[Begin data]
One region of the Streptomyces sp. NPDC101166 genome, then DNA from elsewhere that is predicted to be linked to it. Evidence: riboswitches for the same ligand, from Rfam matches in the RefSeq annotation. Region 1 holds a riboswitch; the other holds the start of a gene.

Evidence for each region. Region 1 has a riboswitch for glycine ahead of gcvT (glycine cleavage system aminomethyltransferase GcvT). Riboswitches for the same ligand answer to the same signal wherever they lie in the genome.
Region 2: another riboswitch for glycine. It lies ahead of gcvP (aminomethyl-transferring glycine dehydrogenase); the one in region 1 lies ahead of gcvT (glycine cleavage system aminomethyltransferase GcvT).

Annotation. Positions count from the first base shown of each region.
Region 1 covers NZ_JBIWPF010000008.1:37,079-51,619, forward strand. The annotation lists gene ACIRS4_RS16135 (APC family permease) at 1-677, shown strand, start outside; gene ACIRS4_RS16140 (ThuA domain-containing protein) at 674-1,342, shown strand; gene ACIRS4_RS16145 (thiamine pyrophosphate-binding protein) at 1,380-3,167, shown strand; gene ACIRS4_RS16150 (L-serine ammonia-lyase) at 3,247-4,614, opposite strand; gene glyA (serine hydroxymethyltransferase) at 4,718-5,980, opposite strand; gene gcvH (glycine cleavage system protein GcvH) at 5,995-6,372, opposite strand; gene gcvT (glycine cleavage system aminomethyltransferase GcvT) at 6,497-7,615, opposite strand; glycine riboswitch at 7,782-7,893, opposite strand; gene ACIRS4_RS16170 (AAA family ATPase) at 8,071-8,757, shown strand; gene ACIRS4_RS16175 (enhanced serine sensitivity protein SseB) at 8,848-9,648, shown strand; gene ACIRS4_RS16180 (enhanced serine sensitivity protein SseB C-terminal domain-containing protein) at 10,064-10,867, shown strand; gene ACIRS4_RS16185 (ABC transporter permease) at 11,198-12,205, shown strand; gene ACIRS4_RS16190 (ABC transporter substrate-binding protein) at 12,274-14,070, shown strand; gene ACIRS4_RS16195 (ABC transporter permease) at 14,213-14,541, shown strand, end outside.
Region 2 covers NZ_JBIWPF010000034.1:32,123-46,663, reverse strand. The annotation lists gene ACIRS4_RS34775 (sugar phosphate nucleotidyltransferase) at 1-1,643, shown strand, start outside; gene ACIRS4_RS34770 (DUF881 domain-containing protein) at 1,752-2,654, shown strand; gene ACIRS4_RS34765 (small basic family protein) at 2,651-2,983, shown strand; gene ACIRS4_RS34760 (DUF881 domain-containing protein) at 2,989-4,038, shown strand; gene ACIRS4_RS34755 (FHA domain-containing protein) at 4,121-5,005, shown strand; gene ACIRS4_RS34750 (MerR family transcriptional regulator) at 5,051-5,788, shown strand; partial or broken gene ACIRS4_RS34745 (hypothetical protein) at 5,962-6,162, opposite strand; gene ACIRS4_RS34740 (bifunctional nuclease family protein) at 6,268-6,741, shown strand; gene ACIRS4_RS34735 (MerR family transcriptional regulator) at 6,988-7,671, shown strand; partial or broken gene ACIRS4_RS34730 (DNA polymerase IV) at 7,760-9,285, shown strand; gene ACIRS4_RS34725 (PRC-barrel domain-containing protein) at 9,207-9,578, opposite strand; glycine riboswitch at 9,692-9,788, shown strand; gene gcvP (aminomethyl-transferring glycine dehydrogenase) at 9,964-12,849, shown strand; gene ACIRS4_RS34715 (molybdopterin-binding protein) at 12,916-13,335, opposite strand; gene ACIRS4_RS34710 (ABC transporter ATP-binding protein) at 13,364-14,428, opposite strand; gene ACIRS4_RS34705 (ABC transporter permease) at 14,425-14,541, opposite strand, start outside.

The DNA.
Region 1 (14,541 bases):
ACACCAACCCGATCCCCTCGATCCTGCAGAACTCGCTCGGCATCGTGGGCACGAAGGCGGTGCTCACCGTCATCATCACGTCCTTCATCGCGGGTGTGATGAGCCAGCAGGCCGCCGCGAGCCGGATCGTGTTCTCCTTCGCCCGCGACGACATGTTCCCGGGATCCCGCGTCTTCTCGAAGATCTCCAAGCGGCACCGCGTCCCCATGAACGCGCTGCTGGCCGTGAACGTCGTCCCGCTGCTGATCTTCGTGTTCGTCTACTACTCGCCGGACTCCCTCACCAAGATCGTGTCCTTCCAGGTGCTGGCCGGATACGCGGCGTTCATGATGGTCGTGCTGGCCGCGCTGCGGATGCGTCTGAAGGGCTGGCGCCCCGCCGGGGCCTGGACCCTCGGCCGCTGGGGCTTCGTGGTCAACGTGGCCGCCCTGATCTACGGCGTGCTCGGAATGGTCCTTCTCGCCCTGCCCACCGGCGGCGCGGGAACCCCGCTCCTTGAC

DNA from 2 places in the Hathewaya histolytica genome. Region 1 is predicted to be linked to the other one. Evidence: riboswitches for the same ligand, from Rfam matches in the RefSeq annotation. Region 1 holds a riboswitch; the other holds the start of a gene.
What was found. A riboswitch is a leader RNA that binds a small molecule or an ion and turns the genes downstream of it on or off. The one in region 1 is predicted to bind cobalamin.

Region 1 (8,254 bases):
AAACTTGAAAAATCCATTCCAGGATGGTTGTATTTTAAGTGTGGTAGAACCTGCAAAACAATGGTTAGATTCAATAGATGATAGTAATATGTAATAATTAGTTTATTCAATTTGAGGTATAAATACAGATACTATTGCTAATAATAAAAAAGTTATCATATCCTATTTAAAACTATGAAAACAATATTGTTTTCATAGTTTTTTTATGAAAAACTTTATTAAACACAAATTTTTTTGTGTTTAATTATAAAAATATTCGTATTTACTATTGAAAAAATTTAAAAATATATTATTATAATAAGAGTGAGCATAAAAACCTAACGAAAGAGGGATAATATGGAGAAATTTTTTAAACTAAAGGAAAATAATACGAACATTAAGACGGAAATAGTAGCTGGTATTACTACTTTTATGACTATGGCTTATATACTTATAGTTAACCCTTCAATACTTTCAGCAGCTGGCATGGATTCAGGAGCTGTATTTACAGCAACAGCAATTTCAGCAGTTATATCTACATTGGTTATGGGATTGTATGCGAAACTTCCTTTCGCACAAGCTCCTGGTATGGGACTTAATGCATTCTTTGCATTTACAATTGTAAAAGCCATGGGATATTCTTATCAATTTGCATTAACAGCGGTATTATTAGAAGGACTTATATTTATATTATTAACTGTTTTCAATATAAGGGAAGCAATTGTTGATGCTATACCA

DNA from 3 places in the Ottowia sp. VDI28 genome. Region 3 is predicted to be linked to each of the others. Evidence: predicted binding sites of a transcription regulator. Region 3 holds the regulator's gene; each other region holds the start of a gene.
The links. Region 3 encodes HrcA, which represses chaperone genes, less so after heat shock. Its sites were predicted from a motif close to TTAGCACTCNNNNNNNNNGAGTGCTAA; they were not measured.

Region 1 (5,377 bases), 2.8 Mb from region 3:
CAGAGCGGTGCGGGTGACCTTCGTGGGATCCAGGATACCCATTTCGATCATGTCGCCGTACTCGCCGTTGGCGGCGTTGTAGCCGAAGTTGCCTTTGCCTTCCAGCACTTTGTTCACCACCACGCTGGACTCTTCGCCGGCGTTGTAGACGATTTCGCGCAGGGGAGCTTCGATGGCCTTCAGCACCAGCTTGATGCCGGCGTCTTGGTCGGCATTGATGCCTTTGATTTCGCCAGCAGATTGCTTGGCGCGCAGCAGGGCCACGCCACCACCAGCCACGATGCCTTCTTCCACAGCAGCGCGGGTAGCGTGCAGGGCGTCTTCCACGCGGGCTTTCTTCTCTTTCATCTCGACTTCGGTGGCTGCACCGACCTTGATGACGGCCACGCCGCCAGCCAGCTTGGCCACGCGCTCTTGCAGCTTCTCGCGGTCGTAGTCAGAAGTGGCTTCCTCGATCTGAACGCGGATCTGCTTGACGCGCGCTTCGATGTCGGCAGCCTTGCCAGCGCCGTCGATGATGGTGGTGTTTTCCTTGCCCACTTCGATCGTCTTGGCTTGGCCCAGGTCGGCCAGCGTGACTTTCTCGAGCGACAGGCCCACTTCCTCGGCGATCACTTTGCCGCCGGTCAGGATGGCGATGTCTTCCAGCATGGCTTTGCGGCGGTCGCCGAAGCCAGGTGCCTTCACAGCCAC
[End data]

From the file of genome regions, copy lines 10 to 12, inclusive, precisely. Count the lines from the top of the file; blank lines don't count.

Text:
DNA from 2 places in the Hathewaya histolytica genome. Region 1 is predicted to be linked to the other one. Evidence: riboswitches for the same ligand, from Rfam matches in the RefSeq annotation. Region 1 holds a riboswitch; the other holds the start of a gene.
What was found. A riboswitch is a leader RNA that binds a small molecule or an ion and turns the genes downstream of it on or off. The one in region 1 is predicted to bind cobalamin.

Region 1 (8,254 bases):